Sequential spectral analysis of 24-hour blood pressure and pulse interval in humans.
Blood pressure and pulse interval are characterized not only by erratic variations but also by rhythmic fluctuations at low-, mid-, and high-frequency (0.025-0.07, 0.07-0.14, and 0.14-0.35 Hz, respectively). However, information on these phenomena has largely been derived from analysis of short-term recordings taken in standardized laboratory conditions. In seven normotensive and 10 untreated mild essential hypertensive subjects, power spectrum analysis was performed on the intra-arterial blood pressure and pulse interval signal collected over a 24-hour period using the fast Fourier transform algorithm and splitting the recording into contiguous segments of 256 beats. About 70% of the segments were suitable for the analysis; the segments excluded for a nonstationary signal amounted to only 30%. All powers were characterized by a high segment-to-segment variability, but in each subject the mid- and high-frequency powers of diastolic blood pressure and the mid-frequency power of systolic blood pressure were markedly reduced during the night as compared with the daytime period, whereas the opposite occurred for the low- and high-frequency powers of the pulse interval. Over the 24-hour period, mid- and high-frequency powers of blood pressure were positively correlated to each other, but both accounted for less than 25% of the 24-hour blood pressure variance. No difference between mean normalized power values of normotensive and hypertensive subjects was observed.(ABSTRACT TRUNCATED AT 250 WORDS)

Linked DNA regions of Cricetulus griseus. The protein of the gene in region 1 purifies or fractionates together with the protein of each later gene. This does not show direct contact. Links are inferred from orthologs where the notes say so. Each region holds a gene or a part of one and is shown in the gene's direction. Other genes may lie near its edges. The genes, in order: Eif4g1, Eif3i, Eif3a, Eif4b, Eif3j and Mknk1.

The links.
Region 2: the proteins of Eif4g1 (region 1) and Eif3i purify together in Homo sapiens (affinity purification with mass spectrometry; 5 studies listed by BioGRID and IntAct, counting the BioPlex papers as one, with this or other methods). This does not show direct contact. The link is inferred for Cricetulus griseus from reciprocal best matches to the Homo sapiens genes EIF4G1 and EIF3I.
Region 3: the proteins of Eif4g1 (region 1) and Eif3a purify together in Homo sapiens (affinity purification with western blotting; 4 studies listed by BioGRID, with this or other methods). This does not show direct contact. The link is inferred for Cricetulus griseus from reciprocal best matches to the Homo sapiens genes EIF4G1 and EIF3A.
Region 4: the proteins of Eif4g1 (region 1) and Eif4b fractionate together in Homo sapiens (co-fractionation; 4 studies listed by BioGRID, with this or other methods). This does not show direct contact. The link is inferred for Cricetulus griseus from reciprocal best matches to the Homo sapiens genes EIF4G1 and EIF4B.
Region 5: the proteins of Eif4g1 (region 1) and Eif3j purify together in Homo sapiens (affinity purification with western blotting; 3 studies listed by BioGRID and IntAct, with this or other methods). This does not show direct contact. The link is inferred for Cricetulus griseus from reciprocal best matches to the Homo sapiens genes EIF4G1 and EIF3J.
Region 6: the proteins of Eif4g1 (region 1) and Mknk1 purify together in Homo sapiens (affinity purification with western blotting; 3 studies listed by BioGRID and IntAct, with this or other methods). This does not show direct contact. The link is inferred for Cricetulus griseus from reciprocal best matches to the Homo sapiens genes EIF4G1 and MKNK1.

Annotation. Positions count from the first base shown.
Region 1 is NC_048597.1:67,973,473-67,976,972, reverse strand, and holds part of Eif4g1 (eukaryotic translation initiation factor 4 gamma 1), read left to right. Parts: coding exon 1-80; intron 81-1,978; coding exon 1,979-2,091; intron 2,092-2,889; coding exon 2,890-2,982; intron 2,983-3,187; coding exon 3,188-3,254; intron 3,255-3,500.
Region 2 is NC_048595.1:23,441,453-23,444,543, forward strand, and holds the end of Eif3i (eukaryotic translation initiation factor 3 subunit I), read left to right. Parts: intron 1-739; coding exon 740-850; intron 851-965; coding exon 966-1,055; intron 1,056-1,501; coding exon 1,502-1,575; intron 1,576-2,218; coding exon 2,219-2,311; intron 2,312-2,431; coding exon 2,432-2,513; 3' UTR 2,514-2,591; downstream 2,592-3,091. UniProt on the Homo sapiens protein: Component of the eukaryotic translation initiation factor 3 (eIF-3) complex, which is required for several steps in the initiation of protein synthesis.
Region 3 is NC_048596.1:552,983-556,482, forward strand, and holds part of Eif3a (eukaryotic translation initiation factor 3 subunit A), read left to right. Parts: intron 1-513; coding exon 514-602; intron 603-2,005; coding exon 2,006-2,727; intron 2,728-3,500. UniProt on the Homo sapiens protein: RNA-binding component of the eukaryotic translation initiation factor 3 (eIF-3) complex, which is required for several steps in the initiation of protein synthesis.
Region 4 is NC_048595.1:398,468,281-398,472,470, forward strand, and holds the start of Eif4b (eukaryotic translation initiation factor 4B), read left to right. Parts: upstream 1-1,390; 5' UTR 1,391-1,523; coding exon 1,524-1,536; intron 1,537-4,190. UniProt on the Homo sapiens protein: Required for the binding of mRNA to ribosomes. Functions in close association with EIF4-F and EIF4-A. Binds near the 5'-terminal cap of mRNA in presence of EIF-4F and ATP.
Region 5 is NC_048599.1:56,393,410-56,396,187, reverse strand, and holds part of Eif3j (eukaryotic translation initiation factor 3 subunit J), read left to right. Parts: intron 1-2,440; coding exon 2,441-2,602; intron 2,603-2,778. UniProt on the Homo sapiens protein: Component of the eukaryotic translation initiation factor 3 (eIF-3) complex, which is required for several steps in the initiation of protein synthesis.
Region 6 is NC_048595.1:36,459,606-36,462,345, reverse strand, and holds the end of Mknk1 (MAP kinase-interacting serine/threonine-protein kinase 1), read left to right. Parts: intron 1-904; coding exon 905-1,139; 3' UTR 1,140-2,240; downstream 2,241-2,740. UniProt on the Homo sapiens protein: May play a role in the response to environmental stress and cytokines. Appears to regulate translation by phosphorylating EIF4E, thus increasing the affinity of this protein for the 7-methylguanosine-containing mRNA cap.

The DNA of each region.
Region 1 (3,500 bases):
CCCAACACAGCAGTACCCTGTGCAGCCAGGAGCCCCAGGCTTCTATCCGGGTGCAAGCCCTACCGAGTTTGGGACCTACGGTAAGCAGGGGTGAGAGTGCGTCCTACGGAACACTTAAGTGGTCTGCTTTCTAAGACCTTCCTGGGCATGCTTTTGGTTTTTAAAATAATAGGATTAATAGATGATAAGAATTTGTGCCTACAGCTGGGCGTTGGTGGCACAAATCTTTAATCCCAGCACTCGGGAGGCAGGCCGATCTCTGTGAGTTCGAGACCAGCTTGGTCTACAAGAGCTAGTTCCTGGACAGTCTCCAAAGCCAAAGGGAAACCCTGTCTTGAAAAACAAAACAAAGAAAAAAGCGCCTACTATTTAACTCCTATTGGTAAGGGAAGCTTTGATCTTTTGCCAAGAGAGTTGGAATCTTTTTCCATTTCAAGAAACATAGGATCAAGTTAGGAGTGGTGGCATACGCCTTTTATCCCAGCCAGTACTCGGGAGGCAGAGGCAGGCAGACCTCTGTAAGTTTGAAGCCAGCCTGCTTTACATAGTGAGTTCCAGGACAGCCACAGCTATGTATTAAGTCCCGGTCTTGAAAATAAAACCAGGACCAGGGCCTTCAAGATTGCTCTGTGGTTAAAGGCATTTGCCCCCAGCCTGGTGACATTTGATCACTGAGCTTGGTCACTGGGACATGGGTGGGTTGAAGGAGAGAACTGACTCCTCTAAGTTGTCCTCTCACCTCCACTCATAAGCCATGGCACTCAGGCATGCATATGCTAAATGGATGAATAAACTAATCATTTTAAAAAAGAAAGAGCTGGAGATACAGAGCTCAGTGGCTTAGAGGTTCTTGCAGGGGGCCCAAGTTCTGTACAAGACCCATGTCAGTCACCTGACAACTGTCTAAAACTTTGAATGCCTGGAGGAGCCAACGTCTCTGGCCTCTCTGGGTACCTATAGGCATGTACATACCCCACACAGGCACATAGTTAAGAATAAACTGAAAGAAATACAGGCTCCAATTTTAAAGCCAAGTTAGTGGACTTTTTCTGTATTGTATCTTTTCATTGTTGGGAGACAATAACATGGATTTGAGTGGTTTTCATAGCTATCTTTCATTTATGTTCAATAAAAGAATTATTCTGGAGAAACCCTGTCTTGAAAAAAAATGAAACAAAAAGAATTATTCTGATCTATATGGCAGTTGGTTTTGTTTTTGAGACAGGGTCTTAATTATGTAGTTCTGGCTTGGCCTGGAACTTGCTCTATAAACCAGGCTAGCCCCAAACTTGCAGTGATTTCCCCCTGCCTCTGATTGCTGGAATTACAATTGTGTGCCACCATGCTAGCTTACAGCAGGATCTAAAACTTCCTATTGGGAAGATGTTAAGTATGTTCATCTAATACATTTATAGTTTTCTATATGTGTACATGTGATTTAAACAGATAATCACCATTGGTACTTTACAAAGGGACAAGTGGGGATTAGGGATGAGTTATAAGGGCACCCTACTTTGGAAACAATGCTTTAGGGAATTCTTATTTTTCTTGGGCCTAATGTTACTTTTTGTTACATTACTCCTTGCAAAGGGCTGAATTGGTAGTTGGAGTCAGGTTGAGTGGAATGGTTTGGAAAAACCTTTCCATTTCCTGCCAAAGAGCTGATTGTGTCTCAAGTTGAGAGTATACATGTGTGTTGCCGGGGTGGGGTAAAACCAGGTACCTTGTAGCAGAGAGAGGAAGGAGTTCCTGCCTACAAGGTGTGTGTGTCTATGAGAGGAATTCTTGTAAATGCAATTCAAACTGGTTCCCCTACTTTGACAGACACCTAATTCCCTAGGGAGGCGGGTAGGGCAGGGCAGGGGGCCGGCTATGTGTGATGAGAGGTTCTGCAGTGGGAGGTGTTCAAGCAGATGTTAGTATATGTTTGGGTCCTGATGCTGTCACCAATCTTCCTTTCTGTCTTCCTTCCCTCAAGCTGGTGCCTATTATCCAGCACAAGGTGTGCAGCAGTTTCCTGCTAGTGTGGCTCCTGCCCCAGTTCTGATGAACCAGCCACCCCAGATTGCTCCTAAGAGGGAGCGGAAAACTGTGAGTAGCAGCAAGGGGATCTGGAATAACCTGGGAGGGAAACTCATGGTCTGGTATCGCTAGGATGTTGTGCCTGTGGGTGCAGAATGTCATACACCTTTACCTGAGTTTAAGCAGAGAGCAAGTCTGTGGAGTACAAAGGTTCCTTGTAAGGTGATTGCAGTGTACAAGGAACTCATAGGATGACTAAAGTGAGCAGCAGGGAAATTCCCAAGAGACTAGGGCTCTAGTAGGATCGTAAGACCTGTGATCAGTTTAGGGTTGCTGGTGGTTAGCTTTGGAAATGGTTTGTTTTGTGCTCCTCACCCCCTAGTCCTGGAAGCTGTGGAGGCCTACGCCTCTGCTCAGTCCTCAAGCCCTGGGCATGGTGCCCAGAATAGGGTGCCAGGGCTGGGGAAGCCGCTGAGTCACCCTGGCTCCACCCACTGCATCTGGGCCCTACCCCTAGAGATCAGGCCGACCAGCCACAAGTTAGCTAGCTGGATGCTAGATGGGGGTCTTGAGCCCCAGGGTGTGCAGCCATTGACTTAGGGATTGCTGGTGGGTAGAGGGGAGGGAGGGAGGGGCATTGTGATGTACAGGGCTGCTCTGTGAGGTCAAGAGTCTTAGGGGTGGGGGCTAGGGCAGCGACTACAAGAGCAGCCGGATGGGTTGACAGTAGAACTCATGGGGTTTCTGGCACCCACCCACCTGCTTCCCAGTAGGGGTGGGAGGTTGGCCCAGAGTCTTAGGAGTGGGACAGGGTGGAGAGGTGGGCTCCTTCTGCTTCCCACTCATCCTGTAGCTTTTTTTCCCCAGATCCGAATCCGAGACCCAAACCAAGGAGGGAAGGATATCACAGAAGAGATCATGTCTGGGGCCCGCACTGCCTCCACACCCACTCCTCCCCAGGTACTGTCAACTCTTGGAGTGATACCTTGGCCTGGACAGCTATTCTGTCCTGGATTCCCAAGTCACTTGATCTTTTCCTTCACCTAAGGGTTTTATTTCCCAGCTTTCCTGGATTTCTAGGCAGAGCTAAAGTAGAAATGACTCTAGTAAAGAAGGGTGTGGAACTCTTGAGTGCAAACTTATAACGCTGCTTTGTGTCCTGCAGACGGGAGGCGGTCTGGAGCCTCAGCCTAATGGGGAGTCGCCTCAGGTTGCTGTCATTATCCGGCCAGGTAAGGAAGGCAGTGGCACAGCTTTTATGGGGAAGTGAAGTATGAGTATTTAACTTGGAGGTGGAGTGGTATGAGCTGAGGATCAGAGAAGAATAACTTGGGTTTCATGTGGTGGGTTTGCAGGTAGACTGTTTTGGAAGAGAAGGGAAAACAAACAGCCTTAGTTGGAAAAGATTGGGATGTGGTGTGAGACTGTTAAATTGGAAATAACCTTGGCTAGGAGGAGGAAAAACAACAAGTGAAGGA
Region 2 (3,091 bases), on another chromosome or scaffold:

- Copyright © 1990 by American Heart Association